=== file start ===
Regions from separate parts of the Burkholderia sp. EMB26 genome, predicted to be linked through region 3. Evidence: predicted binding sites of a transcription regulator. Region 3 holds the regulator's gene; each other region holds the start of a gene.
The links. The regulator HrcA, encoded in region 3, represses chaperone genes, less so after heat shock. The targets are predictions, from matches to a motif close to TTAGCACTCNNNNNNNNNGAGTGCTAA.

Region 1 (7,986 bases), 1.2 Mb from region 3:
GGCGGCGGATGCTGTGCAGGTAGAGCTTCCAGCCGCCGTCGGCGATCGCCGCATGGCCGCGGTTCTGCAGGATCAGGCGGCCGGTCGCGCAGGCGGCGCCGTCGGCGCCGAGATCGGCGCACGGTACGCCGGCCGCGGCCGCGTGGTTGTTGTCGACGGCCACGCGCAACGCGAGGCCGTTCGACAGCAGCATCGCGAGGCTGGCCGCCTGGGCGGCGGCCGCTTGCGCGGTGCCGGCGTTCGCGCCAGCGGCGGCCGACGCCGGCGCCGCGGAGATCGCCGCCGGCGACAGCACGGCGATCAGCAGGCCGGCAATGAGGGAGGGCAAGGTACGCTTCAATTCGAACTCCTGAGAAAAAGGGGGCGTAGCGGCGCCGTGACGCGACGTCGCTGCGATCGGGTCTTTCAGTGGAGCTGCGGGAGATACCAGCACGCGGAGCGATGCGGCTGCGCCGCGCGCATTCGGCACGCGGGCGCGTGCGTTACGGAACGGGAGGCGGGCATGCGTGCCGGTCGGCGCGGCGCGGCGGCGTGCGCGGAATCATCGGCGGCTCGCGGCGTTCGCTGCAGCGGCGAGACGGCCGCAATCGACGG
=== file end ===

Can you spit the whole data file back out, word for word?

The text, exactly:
Regions from separate parts of the Burkholderia sp. EMB26 genome, predicted to be linked through region 3. Evidence: predicted binding sites of a transcription regulator. Region 3 holds the regulator's gene; each other region holds the start of a gene.
The links. The regulator HrcA, encoded in region 3, represses chaperone genes, less so after heat shock. The targets are predictions, from matches to a motif close to TTAGCACTCNNNNNNNNNGAGTGCTAA.

Region 1 (7,986 bases), 1.2 Mb from region 3:
GGCGGCGGATGCTGTGCAGGTAGAGCTTCCAGCCGCCGTCGGCGATCGCCGCATGGCCGCGGTTCTGCAGGATCAGGCGGCCGGTCGCGCAGGCGGCGCCGTCGGCGCCGAGATCGGCGCACGGTACGCCGGCCGCGGCCGCGTGGTTGTTGTCGACGGCCACGCGCAACGCGAGGCCGTTCGACAGCAGCATCGCGAGGCTGGCCGCCTGGGCGGCGGCCGCTTGCGCGGTGCCGGCGTTCGCGCCAGCGGCGGCCGACGCCGGCGCCGCGGAGATCGCCGCCGGCGACAGCACGGCGATCAGCAGGCCGGCAATGAGGGAGGGCAAGGTACGCTTCAATTCGAACTCCTGAGAAAAAGGGGGCGTAGCGGCGCCGTGACGCGACGTCGCTGCGATCGGGTCTTTCAGTGGAGCTGCGGGAGATACCAGCACGCGGAGCGATGCGGCTGCGCCGCGCGCATTCGGCACGCGGGCGCGTGCGTTACGGAACGGGAGGCGGGCATGCGTGCCGGTCGGCGCGGCGCGGCGGCGTGCGCGGAATCATCGGCGGCTCGCGGCGTTCGCTGCAGCGGCGAGACGGCCGCAATCGACGG